Debate – the practice of vigorously airing differing intellectual positions for the sake of changing someone else’s mind or conclusively proving them wrong, is a form of discourse that I have come to see as completely counterproductive when the subject is people’s rights. I have no desire to argue for the sake of argument – and certainly not about people’s lives –because I find that usually the people who are most eager to argue are the least eager to listen or learn.
In reading the responses to my last newsletter, I was struck by how upset some of my readers were about my disinterest in debating the issues I raised in it. I’m aware that some people believe that since I write for a publication that encourages conversation, this means I’m interested in debate on every topic. But I’m really not.
It is my firm position that it is unethical to imagine that people’s lives, rights or experiences can be debated or disagreed upon. I’m not interested in arguing about such things; I’m interested in curiosity, kindness, and introspective engagement with the subject and impacts of Othering in an unjust world.
Welcome to the Paradox of Open Societies. For a space to be truly progressive and inclusive, it has to be explicitly intolerant of intolerance. I consider it my responsibility, as the person paid to explore and expose the workings of intolerance via my writing at The Correspondent, to abide by this Paradox.
I am committed to highlighting the ways, both subtle and overt, that intolerance functions. I am committed to using my influence to create spaces, no matter how small, where structurally oppressive power does not hold sway over people’s wellbeing. That includes making it clear where I stand as it relates to dehumanisation in the name of discourse.
Oppression is like culture; it evolves. Or, more accurately, oppressive cultures evolve. As recently as 60 years ago in the US and 25 years ago in South Africa, it was culturally acceptable to use language, including "debate" about our humanity, to denote people with African ancestry as being of absolutely lower status than people with European ancestry. Overt anti-black racism has now gone out of fashion, but I do believe that Israel has adapted the language and workings of the apartheid state quite efficiently – even as the rest of the world continues to argue about whether or not apartheid is really that bad.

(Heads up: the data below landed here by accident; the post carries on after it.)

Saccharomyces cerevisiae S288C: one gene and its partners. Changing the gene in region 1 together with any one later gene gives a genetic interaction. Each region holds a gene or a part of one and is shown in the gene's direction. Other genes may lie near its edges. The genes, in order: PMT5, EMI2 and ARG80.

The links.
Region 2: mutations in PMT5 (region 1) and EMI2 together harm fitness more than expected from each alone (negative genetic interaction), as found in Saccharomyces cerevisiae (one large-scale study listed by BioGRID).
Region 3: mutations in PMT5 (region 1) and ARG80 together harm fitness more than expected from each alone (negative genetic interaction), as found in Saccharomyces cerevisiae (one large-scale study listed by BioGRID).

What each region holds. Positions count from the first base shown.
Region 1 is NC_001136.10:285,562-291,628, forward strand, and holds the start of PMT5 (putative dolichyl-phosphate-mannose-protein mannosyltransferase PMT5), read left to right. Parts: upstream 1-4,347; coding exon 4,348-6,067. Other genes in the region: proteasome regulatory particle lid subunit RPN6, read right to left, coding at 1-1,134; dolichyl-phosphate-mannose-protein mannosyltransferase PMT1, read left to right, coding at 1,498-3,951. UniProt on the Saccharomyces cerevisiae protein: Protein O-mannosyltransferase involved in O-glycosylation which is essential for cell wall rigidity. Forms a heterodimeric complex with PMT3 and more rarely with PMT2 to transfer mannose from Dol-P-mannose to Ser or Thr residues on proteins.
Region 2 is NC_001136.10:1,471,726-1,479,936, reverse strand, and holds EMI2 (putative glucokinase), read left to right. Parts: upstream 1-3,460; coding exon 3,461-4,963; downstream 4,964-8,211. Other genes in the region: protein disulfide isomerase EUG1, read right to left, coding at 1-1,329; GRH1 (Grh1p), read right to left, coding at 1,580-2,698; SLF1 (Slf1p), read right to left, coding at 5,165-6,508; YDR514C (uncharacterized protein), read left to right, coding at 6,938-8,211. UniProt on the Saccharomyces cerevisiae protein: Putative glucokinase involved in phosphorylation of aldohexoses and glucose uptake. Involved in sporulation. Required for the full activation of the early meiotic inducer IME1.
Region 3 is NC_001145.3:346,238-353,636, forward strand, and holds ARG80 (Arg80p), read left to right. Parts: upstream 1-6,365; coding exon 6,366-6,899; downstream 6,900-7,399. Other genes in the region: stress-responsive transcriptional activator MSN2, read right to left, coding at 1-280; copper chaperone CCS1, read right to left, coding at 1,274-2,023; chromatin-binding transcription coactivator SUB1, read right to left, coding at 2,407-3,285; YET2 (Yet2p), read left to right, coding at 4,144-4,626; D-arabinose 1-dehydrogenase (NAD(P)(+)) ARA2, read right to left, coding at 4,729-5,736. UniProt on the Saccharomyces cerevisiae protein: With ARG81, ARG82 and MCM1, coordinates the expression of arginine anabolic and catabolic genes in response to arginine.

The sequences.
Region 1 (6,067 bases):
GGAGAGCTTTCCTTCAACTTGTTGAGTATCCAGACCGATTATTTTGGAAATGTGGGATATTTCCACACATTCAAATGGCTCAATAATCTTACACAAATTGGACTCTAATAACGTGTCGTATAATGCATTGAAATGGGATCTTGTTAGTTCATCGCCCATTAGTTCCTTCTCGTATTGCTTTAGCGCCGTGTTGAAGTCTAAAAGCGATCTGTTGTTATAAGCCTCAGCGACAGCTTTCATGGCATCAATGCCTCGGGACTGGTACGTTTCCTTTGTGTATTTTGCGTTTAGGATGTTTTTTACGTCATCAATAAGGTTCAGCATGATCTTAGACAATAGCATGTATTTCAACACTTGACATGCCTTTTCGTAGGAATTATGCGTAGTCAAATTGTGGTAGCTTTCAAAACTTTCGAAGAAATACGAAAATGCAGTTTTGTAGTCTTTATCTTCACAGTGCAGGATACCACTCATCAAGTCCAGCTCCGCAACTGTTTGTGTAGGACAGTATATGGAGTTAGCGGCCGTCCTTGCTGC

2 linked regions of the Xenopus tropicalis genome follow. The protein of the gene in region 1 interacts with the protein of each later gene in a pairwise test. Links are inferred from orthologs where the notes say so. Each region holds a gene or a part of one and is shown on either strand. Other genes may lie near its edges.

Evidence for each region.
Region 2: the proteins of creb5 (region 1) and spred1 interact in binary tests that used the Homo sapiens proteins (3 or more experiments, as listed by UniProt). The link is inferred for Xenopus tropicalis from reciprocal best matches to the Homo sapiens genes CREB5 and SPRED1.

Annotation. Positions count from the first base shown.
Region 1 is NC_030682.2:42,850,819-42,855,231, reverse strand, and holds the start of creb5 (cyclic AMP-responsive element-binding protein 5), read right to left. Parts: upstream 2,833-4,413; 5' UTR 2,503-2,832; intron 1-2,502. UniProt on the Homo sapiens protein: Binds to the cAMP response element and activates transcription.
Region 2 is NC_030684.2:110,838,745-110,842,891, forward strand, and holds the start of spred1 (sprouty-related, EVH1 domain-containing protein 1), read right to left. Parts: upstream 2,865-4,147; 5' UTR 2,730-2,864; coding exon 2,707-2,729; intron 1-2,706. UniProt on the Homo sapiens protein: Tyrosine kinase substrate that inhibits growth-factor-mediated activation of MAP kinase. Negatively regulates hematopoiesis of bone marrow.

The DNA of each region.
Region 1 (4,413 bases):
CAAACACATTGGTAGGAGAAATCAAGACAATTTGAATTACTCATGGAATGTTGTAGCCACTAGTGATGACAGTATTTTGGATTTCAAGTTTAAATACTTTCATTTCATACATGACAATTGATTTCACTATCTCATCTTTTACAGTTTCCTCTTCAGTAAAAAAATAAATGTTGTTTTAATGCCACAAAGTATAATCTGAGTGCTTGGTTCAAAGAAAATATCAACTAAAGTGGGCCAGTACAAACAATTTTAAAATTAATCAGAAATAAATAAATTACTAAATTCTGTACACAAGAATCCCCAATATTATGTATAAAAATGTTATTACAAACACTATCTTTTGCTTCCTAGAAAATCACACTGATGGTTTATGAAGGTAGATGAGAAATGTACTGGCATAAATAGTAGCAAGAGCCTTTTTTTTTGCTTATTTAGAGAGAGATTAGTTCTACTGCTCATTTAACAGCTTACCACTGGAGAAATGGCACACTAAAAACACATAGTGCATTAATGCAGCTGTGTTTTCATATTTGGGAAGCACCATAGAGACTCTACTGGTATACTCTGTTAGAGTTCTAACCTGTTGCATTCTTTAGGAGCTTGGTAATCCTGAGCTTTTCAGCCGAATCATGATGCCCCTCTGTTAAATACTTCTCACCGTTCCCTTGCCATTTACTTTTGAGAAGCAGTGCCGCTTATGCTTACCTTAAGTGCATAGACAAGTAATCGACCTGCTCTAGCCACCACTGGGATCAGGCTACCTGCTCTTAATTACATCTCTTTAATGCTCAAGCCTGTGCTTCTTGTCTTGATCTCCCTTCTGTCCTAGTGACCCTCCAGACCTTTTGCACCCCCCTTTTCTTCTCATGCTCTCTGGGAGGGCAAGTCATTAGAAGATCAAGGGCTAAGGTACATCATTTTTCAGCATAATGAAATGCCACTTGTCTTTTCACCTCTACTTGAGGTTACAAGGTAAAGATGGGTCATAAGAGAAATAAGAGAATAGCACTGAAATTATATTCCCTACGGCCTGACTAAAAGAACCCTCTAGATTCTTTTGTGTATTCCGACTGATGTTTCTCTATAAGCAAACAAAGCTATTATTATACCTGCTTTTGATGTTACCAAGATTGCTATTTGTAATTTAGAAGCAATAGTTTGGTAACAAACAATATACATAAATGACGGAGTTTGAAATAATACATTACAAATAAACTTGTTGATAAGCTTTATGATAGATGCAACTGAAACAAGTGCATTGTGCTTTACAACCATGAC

The oppressive status quo isn’t static, and debate is an unwieldy tool to try to use to keep up with it. Debate requires a "for" and an "against", which means that it legitimises "both sides" as being inherently worth discussing. This is why, as the writer of this newsletter and the keeper of this corner of the internet, I must make it clear to you: I do not believe in "both sides" when it comes to people’s access to rights, resources and respect.
I welcome curious conversation, empathetic engagement, and a willingness to offer insights that cause us all to listen, learn, and reflect. I do not welcome debate about people’s humanity, and as an avid reader, excellent writer and astute social observer, I most certainly have the ability to distinguish between the two.
I know that a lot of us are steeped in the idea of debate as intrinsically valuable. However, especially in an era where "debate" has become a dog-whistle for subtly demonstrating a belief in hierarchies of humanity, I’m opting out today and forever.
I look forward to robust conversations about our individual and collective roles in making the world less unjust, and moving us closer to a time when no one considers another person’s wellbeing amphitheater-worthy material. In the meantime, if there’s anyone hoping to debate people’s lived realities, they’ll have to look elsewhere.
Till next time,